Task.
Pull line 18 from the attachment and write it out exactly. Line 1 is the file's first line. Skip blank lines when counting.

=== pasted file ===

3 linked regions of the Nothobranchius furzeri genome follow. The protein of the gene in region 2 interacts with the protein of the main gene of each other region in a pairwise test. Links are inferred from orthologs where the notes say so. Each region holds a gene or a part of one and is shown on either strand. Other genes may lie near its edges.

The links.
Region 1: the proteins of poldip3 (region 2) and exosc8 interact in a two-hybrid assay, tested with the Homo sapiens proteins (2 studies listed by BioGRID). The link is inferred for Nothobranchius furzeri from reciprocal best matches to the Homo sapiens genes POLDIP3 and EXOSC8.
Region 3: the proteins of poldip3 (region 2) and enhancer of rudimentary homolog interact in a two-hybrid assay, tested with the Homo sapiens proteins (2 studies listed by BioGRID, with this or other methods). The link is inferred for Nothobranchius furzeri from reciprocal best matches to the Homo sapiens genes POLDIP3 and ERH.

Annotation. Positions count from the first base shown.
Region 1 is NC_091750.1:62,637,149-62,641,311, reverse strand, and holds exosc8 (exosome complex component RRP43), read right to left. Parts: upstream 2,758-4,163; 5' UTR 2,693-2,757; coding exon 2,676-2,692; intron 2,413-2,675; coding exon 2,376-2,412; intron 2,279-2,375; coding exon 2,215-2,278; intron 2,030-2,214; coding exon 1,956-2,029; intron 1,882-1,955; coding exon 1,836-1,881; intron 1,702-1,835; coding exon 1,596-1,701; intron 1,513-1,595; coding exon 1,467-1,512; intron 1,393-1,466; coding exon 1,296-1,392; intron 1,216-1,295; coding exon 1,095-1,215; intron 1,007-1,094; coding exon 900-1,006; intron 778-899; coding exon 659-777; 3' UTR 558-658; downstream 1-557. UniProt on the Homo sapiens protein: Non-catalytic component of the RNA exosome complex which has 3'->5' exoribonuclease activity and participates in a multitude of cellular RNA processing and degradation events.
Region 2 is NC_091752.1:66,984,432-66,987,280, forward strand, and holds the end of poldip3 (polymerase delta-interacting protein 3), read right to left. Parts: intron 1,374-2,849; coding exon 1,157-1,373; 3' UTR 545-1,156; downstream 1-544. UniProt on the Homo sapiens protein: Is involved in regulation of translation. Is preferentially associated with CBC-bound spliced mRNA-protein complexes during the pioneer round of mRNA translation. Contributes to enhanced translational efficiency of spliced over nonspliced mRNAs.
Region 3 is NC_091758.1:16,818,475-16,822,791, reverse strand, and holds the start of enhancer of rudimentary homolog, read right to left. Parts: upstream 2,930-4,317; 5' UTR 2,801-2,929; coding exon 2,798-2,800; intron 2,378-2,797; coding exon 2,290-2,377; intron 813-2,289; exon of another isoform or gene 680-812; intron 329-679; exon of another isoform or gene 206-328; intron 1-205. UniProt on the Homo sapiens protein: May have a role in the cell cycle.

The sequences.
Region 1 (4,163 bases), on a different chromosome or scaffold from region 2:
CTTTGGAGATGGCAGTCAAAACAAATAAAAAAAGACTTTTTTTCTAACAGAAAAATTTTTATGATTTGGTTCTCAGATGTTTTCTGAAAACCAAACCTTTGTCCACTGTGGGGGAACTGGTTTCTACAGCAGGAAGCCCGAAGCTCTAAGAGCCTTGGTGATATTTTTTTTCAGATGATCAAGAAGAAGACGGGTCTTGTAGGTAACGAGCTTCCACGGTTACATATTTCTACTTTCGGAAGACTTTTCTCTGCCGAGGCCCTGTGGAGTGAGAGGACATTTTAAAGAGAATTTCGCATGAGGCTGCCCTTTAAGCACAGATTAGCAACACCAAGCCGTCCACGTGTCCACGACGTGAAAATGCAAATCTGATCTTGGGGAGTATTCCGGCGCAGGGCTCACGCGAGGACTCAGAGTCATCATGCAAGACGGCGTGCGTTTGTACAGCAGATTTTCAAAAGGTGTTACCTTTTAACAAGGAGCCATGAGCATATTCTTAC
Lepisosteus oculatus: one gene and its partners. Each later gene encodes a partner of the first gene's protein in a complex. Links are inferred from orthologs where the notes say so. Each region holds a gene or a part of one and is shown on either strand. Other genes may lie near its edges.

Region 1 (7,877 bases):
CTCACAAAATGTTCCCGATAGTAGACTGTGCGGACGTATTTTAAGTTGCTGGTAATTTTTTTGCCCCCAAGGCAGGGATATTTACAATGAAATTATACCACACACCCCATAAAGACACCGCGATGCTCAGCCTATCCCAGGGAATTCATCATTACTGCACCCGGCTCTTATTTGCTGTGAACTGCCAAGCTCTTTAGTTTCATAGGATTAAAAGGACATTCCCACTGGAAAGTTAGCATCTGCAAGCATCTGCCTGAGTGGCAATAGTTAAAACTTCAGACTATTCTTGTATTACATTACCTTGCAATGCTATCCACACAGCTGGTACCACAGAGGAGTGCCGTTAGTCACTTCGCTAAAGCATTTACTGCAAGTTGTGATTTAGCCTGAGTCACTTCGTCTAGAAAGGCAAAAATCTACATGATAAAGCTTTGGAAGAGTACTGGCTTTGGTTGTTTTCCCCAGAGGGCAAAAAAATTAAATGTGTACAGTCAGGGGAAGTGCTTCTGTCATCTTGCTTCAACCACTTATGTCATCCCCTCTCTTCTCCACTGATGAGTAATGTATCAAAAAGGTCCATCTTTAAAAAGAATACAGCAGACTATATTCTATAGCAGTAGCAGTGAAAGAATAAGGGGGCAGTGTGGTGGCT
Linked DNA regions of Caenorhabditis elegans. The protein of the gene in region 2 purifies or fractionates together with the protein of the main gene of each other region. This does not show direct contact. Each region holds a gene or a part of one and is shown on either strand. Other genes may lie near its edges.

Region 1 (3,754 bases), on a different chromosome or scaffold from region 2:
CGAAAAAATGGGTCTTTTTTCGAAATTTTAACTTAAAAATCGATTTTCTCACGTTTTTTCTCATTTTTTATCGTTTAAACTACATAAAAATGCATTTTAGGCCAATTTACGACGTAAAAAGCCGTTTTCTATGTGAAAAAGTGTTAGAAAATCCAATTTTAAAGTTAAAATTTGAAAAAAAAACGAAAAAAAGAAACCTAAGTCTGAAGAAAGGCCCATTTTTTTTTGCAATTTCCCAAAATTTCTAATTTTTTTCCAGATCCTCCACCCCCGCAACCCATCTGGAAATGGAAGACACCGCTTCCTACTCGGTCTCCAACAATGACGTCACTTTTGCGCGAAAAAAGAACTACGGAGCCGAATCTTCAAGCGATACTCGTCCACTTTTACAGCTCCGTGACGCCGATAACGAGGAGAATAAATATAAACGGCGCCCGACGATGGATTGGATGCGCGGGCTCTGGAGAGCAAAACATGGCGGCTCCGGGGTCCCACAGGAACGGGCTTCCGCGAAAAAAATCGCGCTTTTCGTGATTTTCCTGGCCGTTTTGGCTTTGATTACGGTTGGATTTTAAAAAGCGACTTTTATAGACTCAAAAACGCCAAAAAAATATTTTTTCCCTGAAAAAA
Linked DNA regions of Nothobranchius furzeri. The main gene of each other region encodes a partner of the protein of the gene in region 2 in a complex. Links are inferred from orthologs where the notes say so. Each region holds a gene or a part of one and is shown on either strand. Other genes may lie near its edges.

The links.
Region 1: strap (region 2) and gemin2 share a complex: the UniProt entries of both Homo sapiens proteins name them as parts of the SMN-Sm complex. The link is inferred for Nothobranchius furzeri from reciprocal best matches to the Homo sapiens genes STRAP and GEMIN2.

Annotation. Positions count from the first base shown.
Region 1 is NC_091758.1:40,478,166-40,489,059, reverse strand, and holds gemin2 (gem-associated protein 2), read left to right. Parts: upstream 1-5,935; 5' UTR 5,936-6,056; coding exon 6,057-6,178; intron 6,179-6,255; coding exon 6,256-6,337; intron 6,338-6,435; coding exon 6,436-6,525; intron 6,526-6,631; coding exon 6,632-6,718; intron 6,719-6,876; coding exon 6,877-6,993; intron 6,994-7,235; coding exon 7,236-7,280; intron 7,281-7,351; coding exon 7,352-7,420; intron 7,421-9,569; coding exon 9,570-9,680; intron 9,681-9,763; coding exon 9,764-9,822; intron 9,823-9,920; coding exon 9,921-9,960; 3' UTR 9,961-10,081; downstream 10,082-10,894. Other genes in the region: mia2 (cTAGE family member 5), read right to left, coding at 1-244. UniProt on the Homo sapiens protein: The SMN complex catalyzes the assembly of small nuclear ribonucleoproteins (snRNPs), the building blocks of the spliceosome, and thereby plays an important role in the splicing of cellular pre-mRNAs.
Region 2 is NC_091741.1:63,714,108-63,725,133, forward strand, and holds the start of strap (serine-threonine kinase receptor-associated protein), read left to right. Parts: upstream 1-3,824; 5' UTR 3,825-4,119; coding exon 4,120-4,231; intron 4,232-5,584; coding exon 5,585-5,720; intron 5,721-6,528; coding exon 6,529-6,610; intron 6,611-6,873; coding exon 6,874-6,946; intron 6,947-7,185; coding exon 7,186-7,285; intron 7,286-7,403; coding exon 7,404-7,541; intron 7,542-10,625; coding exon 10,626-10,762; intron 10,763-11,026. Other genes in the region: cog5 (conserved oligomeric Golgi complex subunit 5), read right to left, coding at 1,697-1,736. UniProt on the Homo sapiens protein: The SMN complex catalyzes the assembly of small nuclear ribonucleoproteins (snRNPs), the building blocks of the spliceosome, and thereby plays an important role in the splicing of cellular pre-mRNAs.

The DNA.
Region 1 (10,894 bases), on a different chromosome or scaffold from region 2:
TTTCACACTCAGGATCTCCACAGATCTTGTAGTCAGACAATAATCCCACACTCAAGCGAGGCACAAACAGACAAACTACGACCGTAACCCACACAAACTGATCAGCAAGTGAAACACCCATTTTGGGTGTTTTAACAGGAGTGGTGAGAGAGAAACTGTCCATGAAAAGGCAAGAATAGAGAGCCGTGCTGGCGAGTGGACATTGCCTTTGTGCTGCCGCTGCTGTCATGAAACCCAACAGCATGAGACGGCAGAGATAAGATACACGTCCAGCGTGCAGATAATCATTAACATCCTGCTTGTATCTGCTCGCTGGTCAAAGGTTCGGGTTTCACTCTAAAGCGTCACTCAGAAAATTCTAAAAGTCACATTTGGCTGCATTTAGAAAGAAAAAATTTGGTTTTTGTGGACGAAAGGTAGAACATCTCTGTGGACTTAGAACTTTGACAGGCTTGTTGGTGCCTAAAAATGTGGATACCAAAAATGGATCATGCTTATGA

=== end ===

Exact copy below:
Linked DNA regions of Nothobranchius furzeri. The main gene of each other region encodes a partner of the protein of the gene in region 2 in a complex. Links are inferred from orthologs where the notes say so. Each region holds a gene or a part of one and is shown on either strand. Other genes may lie near its edges.